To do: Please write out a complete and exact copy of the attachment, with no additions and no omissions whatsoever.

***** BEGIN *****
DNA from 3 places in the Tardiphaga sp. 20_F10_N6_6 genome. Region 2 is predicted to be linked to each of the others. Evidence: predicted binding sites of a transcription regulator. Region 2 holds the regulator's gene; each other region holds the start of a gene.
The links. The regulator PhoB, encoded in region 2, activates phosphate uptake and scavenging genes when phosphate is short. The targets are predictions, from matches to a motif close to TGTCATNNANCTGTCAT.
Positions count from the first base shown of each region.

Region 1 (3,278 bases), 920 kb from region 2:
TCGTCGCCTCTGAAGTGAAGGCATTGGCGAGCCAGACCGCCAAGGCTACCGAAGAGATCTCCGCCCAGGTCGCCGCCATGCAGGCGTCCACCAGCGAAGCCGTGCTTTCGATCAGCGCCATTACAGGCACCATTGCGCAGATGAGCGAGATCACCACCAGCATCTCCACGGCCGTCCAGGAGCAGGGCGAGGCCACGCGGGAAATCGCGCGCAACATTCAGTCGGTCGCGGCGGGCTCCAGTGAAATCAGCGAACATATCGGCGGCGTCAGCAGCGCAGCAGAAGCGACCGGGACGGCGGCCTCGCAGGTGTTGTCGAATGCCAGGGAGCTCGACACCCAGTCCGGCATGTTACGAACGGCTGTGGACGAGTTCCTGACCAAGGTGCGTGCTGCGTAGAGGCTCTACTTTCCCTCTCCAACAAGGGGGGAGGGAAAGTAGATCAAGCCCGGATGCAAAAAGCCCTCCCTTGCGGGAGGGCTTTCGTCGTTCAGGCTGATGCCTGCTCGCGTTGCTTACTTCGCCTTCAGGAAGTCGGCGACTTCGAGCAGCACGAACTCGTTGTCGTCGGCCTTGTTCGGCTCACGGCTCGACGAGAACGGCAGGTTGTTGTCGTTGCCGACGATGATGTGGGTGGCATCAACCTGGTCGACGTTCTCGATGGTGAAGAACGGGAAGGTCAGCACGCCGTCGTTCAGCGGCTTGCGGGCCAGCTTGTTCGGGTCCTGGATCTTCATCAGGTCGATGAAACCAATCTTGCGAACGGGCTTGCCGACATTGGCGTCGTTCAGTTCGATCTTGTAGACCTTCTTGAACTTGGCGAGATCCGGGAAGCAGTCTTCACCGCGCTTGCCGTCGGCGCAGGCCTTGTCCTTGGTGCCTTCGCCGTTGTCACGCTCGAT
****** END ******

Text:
DNA from 3 places in the Tardiphaga sp. 20_F10_N6_6 genome. Region 2 is predicted to be linked to each of the others. Evidence: predicted binding sites of a transcription regulator. Region 2 holds the regulator's gene; each other region holds the start of a gene.
The links. The regulator PhoB, encoded in region 2, activates phosphate uptake and scavenging genes when phosphate is short. The targets are predictions, from matches to a motif close to TGTCATNNANCTGTCAT.
Positions count from the first base shown of each region.

Region 1 (3,278 bases), 920 kb from region 2:
TCGTCGCCTCTGAAGTGAAGGCATTGGCGAGCCAGACCGCCAAGGCTACCGAAGAGATCTCCGCCCAGGTCGCCGCCATGCAGGCGTCCACCAGCGAAGCCGTGCTTTCGATCAGCGCCATTACAGGCACCATTGCGCAGATGAGCGAGATCACCACCAGCATCTCCACGGCCGTCCAGGAGCAGGGCGAGGCCACGCGGGAAATCGCGCGCAACATTCAGTCGGTCGCGGCGGGCTCCAGTGAAATCAGCGAACATATCGGCGGCGTCAGCAGCGCAGCAGAAGCGACCGGGACGGCGGCCTCGCAGGTGTTGTCGAATGCCAGGGAGCTCGACACCCAGTCCGGCATGTTACGAACGGCTGTGGACGAGTTCCTGACCAAGGTGCGTGCTGCGTAGAGGCTCTACTTTCCCTCTCCAACAAGGGGGGAGGGAAAGTAGATCAAGCCCGGATGCAAAAAGCCCTCCCTTGCGGGAGGGCTTTCGTCGTTCAGGCTGATGCCTGCTCGCGTTGCTTACTTCGCCTTCAGGAAGTCGGCGACTTCGAGCAGCACGAACTCGTTGTCGTCGGCCTTGTTCGGCTCACGGCTCGACGAGAACGGCAGGTTGTTGTCGTTGCCGACGATGATGTGGGTGGCATCAACCTGGTCGACGTTCTCGATGGTGAAGAACGGGAAGGTCAGCACGCCGTCGTTCAGCGGCTTGCGGGCCAGCTTGTTCGGGTCCTGGATCTTCATCAGGTCGATGAAACCAATCTTGCGAACGGGCTTGCCGACATTGGCGTCGTTCAGTTCGATCTTGTAGACCTTCTTGAACTTGGCGAGATCCGGGAAGCAGTCTTCACCGCGCTTGCCGTCGGCGCAGGCCTTGTCCTTGGTGCCTTCGCCGTTGTCACGCTCGAT